A costumer about a 17th century theater troupe, a playwright racing to finish his new work, and the writer’s amorous adventures, “Love in the Mirror” has more than a few echoes of “Shakespeare in Love.” Unfortunately it has none of the earlier pic’s wit, charm or intelligence. Instead, writer-director Salvatore Maira delivers large doses of pedestrian dialogue, leaden acting and a plot that meanders aimlessly for much of the running time. Pic is not likely to garner strong reviews and will almost certainly fail to make much of an impression in international waters. At best, it is a fest item.
Playwright Giovanni Andreini (Peter Stormare) runs the Company of Faithful Comics, a rag-tag troupe that is dependent on the patronage of the Duke of Mantua. The Duke finally gives in and allows them to fulfill Andreini’s lifelong dream and travel to Paris only after they’ve performed an erotic play for his personal pleasure. This play is the first of many opportunities for Maira to show all kinds of naked bodies, mostly female, writhing around on-screen.
Then Andreini begins penning his new work for Paris, a play titled “Love in the Mirror,” a work-in-progress that mirrors what’s going on in his life. He is married to the company’s star actress, Virginia (Anna Galiena), whom he casts in the lead role in the new play. But things get a bit complicated when a beautiful young woman, Lidia (Simona Cavallari), shows up out of the blue, tells him she adores his oeuvre, and, though she has no stage experience, asks to become part of the troupe. Andreini, smitten by the mysterious gal, agrees, to the dismay of his wife, who is intensely jealous of the newcomer. Before you can say Joseph Fiennes and Gwyneth Paltrow, the playwright and the amateur actress are having a steamy affair, a turn-of-events that drives Virginia ’round the bend and — literally — into the nunnery. She then decides the best way to get even is by bedding Lidia herself, which adds some homoerotic spice to the proceedings.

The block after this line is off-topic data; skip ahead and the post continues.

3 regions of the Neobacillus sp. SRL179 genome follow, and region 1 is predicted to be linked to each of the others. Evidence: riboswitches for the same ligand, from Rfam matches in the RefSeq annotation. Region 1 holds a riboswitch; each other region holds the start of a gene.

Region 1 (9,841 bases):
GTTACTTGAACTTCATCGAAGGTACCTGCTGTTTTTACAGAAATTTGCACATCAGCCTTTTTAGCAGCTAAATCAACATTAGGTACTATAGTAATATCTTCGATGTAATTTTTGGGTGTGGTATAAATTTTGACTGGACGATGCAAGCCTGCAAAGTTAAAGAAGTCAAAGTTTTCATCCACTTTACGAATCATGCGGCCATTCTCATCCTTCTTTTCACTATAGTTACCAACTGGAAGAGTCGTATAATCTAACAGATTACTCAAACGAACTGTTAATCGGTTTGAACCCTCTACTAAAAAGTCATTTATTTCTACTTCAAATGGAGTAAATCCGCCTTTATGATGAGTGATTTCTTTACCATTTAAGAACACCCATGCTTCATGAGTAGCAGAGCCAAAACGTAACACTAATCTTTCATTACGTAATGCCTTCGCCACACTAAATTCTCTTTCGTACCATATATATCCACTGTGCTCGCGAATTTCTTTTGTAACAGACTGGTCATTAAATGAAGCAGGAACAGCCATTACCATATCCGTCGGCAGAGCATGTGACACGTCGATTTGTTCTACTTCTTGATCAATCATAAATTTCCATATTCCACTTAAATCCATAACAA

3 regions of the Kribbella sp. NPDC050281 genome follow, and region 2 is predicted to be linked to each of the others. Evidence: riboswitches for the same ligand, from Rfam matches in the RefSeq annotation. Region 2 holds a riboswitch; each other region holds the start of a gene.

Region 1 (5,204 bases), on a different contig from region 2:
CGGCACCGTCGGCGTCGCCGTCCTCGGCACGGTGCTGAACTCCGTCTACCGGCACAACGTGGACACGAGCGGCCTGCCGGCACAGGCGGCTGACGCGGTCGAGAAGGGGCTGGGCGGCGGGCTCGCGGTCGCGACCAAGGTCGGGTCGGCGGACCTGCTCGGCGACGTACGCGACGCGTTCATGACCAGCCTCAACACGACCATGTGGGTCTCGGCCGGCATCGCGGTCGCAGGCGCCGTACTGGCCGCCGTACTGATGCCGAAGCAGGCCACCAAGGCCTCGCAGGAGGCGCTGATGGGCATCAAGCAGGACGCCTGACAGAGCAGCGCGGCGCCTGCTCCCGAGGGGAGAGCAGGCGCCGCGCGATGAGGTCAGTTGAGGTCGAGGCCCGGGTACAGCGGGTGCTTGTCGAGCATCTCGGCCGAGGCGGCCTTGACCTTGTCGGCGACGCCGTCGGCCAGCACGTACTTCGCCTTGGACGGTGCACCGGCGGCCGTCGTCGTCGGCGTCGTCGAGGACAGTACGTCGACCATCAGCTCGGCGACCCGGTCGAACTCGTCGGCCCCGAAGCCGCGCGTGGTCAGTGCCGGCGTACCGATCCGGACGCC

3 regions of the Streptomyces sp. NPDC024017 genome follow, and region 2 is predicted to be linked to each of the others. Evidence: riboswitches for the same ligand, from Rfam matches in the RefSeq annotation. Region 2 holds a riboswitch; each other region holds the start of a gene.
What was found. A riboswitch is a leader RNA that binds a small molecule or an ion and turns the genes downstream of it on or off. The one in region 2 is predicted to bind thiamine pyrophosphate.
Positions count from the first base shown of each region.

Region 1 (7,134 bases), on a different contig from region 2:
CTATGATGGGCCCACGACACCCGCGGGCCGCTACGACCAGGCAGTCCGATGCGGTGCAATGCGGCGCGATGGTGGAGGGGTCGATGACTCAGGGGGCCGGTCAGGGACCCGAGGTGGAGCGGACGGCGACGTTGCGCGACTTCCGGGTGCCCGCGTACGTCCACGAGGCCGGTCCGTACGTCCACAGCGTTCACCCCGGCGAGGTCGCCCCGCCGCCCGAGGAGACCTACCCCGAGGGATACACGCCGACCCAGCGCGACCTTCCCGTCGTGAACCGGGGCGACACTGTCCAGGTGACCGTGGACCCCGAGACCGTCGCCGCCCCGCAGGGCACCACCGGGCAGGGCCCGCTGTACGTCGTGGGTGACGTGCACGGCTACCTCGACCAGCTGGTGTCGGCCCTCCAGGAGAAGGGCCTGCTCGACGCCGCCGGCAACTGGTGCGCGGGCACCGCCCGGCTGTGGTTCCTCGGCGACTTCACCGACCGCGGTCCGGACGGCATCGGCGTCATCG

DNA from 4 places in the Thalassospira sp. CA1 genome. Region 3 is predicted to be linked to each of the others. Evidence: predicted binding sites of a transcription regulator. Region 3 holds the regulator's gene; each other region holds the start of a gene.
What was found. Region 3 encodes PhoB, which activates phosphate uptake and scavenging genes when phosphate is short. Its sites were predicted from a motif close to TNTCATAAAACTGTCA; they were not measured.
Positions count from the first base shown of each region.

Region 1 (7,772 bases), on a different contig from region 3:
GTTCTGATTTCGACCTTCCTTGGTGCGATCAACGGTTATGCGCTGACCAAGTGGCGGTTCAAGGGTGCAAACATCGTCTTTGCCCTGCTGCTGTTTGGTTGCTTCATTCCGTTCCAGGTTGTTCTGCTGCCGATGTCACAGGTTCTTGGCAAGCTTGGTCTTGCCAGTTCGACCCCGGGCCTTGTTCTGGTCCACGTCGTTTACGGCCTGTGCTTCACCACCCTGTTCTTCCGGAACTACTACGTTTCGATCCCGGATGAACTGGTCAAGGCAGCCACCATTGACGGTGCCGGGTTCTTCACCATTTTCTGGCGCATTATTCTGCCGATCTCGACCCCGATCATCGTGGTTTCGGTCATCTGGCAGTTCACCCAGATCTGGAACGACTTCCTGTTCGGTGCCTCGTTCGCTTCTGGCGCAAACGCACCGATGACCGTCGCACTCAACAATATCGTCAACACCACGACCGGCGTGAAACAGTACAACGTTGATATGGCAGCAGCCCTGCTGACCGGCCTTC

Maira tackles all kinds of well-worn themes, notably the relationship between art and real-life, sexual jealousy and the struggle to maintain artistic integrity, and pic has nothing new or interesting to say about any of these things. Story moves along at a haphazard pace, jumping randomly from episode to episode, and yarn is hard to follow in the early-going. Performance of lead Stormare doesn’t help matters. He is sorely lacking in charisma, mostly just looking haggard, and it’s hard to understand why these two women care about him so deeply. Galiena and Cavallari at least look gorgeous and both have the requisite aura of mysterious sex appeal for the parts. Pic looks great and score is suitably lush.